Dear World, TBI Is Serious

Dear World, 

My name is Kelly Thune. I have a mTBI. You would never know by looking at me. It is serious. Very serious.`

During the 2018 Winter Olympics, Toyota Company aired commercials of athletes competing with courage and fortitude despite their physical disabilities. Never once was there a depiction of an automobile. At the time, I wrote in my journal, I wonder how a similar commercial could be produced for individuals that have invisible disabilities (like the mTBI that took my career away.) Last year, I wrote a letter to Toyota commending them for their advertising and awareness and suggesting the idea of doing the same for those of us with invisible injuries/disabilities. They responded they may not accept commercial/advertising ideas from the public per company policy. Nonetheless, I can always hope that the person on the receiving end of my email, by virtue of reading my email and having the ability to share it, knew that I had already shared an idea. There needs to be greater awareness and education for disabilities that are not visible; as evidenced today, January 22, 2020, by the President of the United States. 

Look at that person in the picture. Who do you see? That is me, Kelly Thune. I am intelligent and hold multiple degrees. I have a strong work ethic; I have served the children of our nation as an award winning and published public school science teacher and school administrator for more than two decades before I was injured at work. I have dedicated myself to giving to people with my empathic heart. I am physically fit and if you were to look at me in person or at my picture (attached), you would have no idea that I suffer from multiple mTBIs. It is very serious. Read this to learn why.  

You would never know about four years ago a student at the school where I was an administrator kicked the door shut, trapping my head bi-laterally between the door and the door jam causing some very serious injuries. According to my primary care physician who observed blood in my ear the day of the incident, I had a partially ruptured eardrum. According to the ENT I saw after my primary care physician, that same incident possibly broke the cartilage in my ear. The incident caused a serious concussion (the second in two years); one that resulted in Persistent Concussion Symptoms (formerly known as Post Concussion Syndrome), Post Traumatic Vision Syndrome, and injury to my neck.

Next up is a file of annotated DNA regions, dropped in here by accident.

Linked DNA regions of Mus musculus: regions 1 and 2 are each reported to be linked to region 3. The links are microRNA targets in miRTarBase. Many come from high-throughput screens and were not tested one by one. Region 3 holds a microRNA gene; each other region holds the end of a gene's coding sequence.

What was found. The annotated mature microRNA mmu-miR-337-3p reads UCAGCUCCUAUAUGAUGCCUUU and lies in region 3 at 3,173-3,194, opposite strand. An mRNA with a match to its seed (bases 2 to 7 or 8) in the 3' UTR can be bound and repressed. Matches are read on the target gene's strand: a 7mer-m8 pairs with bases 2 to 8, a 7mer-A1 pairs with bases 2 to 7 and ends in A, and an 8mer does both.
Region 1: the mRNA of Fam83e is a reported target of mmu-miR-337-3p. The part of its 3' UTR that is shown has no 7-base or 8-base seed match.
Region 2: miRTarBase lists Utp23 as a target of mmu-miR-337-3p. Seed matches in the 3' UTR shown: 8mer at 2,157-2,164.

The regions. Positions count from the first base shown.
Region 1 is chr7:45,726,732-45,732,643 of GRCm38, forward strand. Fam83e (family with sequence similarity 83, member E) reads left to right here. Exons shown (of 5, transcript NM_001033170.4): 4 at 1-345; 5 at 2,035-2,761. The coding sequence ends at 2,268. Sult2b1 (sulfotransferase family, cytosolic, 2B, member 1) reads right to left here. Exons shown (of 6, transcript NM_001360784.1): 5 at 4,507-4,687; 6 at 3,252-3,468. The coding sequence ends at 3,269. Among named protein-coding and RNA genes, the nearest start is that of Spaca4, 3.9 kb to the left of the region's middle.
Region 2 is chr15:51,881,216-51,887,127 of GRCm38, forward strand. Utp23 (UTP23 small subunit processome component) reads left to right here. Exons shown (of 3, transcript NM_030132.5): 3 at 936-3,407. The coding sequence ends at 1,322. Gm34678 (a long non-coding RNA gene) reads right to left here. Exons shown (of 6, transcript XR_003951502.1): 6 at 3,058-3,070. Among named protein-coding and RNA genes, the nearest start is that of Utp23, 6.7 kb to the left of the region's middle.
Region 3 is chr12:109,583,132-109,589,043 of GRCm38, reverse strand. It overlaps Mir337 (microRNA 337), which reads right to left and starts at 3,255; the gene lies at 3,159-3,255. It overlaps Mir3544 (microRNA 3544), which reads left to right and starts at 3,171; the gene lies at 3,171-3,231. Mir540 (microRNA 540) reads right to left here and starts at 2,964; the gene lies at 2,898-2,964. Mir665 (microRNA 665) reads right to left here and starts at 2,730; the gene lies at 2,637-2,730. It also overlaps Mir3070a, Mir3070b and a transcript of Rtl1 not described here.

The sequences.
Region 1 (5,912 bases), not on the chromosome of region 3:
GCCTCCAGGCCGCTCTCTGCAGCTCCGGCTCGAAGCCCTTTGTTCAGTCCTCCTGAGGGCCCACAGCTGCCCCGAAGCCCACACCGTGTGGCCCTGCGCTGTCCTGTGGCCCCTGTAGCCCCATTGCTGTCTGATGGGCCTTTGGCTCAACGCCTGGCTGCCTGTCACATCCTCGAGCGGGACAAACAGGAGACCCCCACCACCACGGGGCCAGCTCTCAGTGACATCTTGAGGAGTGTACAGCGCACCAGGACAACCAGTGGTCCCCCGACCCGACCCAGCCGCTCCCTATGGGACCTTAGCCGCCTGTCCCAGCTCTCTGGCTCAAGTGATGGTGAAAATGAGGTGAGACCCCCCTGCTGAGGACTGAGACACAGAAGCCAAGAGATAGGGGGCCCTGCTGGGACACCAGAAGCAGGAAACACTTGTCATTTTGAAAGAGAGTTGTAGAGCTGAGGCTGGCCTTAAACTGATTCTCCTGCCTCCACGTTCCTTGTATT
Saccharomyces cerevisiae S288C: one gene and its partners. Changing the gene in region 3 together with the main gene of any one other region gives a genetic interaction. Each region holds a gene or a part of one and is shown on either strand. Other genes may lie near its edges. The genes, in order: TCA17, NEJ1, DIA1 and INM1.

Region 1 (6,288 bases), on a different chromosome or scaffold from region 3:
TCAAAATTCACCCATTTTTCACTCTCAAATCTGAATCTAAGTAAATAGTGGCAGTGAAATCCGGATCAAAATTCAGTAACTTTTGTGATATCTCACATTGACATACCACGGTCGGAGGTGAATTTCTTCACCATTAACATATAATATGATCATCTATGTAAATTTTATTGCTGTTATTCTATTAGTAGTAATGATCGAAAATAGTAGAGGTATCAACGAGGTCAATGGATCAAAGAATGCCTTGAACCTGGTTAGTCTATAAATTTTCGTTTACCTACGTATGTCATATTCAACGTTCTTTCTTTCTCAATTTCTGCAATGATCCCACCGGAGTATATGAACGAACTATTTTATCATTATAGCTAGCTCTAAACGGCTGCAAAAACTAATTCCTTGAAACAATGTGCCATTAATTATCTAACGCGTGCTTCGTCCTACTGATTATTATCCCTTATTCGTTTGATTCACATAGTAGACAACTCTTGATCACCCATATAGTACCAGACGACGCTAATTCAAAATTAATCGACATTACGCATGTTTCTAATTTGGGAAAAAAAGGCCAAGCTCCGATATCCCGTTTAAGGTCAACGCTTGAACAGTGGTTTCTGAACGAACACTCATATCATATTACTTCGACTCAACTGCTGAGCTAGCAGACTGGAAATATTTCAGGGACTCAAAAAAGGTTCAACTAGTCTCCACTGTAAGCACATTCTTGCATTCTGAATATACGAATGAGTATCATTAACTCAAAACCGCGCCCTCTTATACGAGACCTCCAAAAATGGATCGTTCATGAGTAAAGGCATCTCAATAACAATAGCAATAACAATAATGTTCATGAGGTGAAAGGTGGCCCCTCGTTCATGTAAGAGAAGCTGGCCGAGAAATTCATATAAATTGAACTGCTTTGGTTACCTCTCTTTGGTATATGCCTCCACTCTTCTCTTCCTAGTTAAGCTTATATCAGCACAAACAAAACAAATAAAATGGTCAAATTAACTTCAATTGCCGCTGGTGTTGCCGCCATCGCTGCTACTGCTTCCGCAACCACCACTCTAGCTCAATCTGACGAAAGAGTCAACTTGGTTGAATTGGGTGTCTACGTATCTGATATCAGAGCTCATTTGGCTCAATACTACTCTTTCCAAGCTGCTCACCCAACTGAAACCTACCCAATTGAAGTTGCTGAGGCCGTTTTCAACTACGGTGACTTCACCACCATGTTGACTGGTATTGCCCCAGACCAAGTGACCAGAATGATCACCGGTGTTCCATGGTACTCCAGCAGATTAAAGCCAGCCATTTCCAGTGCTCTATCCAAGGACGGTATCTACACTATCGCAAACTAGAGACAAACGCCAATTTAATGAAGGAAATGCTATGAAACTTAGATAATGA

I called my doctor who got me in right away.The “typical” concussion symptoms were not present; my eyes dilated just fine. I had a headache. Nausea? Some. Dizziness? A little. And my eyes would not focus. Over the next few weeks my symptoms became significantly worse, unbearable. 

The Cat Scan was clear. The MRI was clear. I felt horrible. Every day. Day after day… after day…

I can not read like I used to. 

I can not drive for an appreciable amount of time. I have to pull over and sleep if I take a trip longer than 45 minutes away. My mTBI is not serious?

I find it impossible in order to concentrate in order to read, write, or use screens. Writing this causes significant discomfort. Every head injury is different, and for me, at first it was a threshold limit of 10-15 minutes before debilitating symptoms began. Three-Four years later it is 30-45 minutes depending on my quality of rest, the quality of my food, or other neuro-feedback in the environment that might overstimulate me. If I try to concentrate on something I feel a vice grip-like pressure forming around my skull and I get sweaty. 

My skin hurts all the time, but especially when I am overstimulated by things that are everyday occurrences for a “normal” person; lights, noise, everyday living activities. 

My ears never stop ringing; ever. 

I have headaches all the time; always, at the base of my skull, top of my head, and behind my eyes.